FAQ
Hi,

Query:
=====
I am aware of the fact that Expression evaluator is used to filter tuples
based on the qual. However, I think it is not the only purpose it serves. As
I manipulated the ExecEvalVar in the executor, the queries started behaving
abnormally (the comparison operators < , <>, > lost effect and at times
started working ). Is the creation of qual also done (in part?) by the
expression evaluator? If yes, what part of query creation process is handled
by the evaluator? I know ExecInitExpr does expr -> exprstate tree creation,
but it is not the evaluator.

If the above is confusing, I just want to ask: "Is expression evaluator,
even in part responsible for {PLANNEDSTMT creation?"
--------------------------------------------------------


My work / trial so far:
===============
I see that the target list to be scanned is handled by "ExecTargetList"
function.

I am not so sure about this because this function is not listed in the list
of functions which GDB shows me (./configure --enable-debug && make clean &&
make && make install). Rest everything else (almost / perhaps) is shown!
(Can anyone tell why? :( )

Whatever be the case, I think the target list creation will somehow call
ExecEvalVar because:

1. It is this function whose modification gets me the erroneous behavior.
2. Server, when run in debug 4 / 5 mode shows target entries as VARs.
3. VARs are range table representation in some form and ExecEvalVar makes
sense to create the target entry.
---------------------------------------------------


What changes caused this:
===================

I inserted this line into ExecEvalVar as well as ExecEvalScalarVar:

return cute_datum_array[attnum];

before:

return slot_getattr(slot, attnum, isNull);

It was just an experiment to see how things are getting done. I know most
devs here would suggest GDB but I am already using that and I did this to
check possible effects than trace.

-----------------------------------------------------

I seriously think the target list would involve VARs whose one-time
evaluation is done. Since cute_datum_array was a garbage array
(intentional), it would crash! Am I right?

Regards,
Vaibhav

Search Discussions

  • Pavan Deolasee at May 25, 2011 at 10:03 am

    On Wed, May 25, 2011 at 3:22 PM, Vaibhav Kaushal wrote:

    I see that the target list to be scanned is handled by "ExecTargetList"
    function.

    I am not so sure about this because this function is not listed in the list
    of functions which GDB shows me (./configure --enable-debug && make clean &&
    make && make install). Rest everything else (almost / perhaps) is shown!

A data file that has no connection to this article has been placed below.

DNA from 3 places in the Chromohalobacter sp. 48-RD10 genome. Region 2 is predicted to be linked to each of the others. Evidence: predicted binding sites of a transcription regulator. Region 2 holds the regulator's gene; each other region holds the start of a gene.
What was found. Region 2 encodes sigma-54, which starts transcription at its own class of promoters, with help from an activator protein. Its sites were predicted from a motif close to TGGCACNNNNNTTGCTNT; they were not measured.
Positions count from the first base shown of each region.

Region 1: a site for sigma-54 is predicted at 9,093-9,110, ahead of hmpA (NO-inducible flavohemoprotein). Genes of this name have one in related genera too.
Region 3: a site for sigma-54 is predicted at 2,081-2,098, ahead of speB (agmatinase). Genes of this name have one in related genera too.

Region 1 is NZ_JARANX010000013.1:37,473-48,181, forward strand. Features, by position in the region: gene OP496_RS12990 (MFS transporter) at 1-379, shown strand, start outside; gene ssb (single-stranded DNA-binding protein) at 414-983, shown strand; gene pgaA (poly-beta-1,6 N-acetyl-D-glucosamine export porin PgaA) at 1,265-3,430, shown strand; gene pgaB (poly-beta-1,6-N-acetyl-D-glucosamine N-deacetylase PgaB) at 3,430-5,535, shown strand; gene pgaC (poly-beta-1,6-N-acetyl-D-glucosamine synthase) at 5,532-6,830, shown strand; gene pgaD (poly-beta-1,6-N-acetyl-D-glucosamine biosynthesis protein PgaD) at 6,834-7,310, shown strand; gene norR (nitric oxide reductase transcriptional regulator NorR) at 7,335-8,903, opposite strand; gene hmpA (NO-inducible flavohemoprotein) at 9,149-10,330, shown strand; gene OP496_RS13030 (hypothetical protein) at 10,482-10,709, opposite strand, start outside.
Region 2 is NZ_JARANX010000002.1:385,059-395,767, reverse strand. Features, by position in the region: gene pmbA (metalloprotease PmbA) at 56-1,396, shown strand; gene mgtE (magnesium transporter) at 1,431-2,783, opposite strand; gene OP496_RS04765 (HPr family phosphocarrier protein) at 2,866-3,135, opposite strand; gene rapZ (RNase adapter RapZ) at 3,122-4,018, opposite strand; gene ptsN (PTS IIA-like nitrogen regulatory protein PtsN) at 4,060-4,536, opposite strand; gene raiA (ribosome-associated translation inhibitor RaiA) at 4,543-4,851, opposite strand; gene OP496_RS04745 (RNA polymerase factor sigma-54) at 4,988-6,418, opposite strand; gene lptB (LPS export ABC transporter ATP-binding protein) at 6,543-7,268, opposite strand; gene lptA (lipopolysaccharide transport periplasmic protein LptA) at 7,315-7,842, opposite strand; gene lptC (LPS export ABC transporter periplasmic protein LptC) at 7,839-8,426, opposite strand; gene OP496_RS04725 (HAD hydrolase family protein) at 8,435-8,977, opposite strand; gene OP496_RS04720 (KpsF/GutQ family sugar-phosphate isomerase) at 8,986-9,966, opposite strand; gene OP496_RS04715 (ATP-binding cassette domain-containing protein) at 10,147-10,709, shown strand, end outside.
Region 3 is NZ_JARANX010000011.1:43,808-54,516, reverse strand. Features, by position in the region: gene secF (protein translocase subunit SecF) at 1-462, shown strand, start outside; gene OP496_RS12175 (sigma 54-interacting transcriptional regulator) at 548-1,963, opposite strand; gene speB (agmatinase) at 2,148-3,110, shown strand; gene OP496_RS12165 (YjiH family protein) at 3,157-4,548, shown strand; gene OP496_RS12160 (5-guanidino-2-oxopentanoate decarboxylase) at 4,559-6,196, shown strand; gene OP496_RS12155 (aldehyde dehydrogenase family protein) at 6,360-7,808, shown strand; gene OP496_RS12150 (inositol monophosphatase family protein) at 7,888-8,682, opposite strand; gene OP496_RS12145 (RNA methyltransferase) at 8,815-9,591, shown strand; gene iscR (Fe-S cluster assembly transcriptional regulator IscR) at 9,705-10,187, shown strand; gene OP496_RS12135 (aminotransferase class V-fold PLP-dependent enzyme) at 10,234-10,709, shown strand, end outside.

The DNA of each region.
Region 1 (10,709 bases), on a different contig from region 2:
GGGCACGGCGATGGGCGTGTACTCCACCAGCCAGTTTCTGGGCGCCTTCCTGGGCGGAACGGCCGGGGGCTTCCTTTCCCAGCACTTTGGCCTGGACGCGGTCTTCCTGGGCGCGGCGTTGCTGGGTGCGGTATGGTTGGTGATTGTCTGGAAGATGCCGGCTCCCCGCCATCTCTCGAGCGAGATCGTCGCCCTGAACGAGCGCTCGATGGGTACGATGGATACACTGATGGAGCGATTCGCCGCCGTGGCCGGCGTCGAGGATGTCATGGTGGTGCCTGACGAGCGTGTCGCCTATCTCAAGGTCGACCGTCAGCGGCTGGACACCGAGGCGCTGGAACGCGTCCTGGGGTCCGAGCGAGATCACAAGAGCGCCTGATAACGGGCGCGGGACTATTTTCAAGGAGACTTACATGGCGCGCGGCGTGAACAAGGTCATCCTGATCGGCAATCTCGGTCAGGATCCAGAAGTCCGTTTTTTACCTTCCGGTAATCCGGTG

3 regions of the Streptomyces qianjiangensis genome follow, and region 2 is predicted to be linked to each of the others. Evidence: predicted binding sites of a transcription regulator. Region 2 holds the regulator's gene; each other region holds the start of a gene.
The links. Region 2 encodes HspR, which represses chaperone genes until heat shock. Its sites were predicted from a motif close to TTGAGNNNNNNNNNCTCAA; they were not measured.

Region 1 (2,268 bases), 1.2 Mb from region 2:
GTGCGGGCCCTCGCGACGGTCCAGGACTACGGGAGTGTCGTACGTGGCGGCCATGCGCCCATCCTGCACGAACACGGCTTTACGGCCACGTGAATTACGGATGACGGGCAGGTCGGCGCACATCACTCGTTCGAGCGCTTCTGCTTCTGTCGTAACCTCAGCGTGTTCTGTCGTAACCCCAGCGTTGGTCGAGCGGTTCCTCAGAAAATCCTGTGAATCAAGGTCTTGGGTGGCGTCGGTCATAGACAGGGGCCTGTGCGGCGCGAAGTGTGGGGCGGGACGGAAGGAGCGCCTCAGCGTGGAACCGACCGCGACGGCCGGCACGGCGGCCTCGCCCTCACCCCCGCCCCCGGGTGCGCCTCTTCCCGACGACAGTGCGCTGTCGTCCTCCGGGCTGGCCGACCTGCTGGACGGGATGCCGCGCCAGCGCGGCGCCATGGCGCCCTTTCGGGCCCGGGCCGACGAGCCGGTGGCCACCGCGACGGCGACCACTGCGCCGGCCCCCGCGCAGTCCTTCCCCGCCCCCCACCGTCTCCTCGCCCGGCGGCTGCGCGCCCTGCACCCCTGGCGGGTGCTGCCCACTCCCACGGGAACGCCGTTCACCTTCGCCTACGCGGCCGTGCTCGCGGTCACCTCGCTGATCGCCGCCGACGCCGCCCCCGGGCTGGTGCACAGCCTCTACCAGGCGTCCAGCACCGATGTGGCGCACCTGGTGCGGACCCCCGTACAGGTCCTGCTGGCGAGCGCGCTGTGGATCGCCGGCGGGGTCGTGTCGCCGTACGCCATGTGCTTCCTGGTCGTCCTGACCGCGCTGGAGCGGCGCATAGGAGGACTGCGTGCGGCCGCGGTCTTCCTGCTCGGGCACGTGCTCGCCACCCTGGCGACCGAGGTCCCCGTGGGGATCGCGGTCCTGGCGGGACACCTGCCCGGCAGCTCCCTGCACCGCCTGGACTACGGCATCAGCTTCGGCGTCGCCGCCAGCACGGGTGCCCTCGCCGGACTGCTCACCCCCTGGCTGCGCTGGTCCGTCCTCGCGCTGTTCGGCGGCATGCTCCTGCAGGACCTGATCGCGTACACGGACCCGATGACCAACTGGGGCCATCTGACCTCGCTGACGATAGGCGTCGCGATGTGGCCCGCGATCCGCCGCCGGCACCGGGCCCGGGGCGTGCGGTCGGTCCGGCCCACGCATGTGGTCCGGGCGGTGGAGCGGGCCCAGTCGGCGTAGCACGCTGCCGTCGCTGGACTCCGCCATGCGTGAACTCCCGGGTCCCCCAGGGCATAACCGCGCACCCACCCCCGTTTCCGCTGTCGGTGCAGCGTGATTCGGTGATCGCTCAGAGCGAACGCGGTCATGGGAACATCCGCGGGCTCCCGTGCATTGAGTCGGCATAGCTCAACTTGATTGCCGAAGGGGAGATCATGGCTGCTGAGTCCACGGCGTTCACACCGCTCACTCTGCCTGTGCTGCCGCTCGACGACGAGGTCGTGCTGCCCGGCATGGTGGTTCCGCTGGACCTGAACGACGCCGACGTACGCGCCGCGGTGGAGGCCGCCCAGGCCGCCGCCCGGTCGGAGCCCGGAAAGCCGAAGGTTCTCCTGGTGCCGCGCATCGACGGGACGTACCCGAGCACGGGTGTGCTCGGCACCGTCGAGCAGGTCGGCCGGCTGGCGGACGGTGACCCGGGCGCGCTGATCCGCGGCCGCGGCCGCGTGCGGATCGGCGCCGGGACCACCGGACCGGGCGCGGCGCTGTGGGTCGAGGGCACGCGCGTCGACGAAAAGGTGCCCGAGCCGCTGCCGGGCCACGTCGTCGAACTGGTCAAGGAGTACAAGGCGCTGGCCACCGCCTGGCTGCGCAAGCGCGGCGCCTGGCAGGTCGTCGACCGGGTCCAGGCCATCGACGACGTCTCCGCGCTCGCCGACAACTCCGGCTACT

(Can anyone tell why? :( )
    You would need to turn optimization off by passing "-O0" flag to the
    compiler. Otherwise static functions may get optimized and you may not see
    them in gdb stack.

    CFLAGS="-O0" ./configure --enable-debug

    Thanks,
    Pavan

    --
    Pavan Deolasee
    EnterpriseDB http://www.enterprisedb.com
  • Vaibhav Kaushal at May 25, 2011 at 4:43 pm
    @pavan - thanks a lot. Will try it when i go to desktop the next time.

    --
    Sent from my Android
    On 25 May 2011 15:33, "Pavan Deolasee" wrote:
    On Wed, May 25, 2011 at 3:22 PM, Vaibhav Kaushal <
    vaibhavkaushal123@gmail.com> wrote:
    I see that the target list to be scanned is handled by "ExecTargetList"
    function.

    I am not so sure about this because this function is not listed in the
    list
    of functions which GDB shows me (./configure --enable-debug && make clean
    &&
    make && make install). Rest everything else (almost / perhaps) is shown!
    (Can anyone tell why? :( )
    You would need to turn optimization off by passing "-O0" flag to the
    compiler. Otherwise static functions may get optimized and you may not see
    them in gdb stack.

    CFLAGS="-O0" ./configure --enable-debug

    Thanks,
    Pavan

    --
    Pavan Deolasee
    EnterpriseDB http://www.enterprisedb.com
  • Alvaro Herrera at May 25, 2011 at 2:58 pm

    Excerpts from Vaibhav Kaushal's message of mié may 25 05:52:32 -0400 2011:

    If the above is confusing, I just want to ask: "Is expression evaluator,
    even in part responsible for {PLANNEDSTMT creation?"
    Yeah, as far as I understood Tom's talk, the expr evaluator is used to
    reduce some expressions to constants and such.

    --
    Álvaro Herrera <alvherre@commandprompt.com>
    The PostgreSQL Company - Command Prompt, Inc.
    PostgreSQL Replication, Consulting, Custom Development, 24x7 support
  • Tom Lane at May 25, 2011 at 3:41 pm

    Alvaro Herrera writes:
    Excerpts from Vaibhav Kaushal's message of mié may 25 05:52:32 -0400 2011:
    If the above is confusing, I just want to ask: "Is expression evaluator,
    even in part responsible for {PLANNEDSTMT creation?"
    Yeah, as far as I understood Tom's talk, the expr evaluator is used to
    reduce some expressions to constants and such.
    The planner would never call it with an expression containing a Var,
    though.

    regards, tom lane
  • Vaibhav Kaushal at May 25, 2011 at 5:27 pm
    But somehow the execevalvar is being called. When i changed the logic of its
    working to use slot_getattr instead of cute_datum_array for the first run /
    call, everything just worked!

    This would indicate surely that the function does get called at least once
    before being called by executor for qual check. This is what got me confused
    - where does the function get called? Gdb trace says its first call comes
    through ExecutePlan but results say something else. Moreover, gdb still
    confuses me. Is there some gui to gdb? :(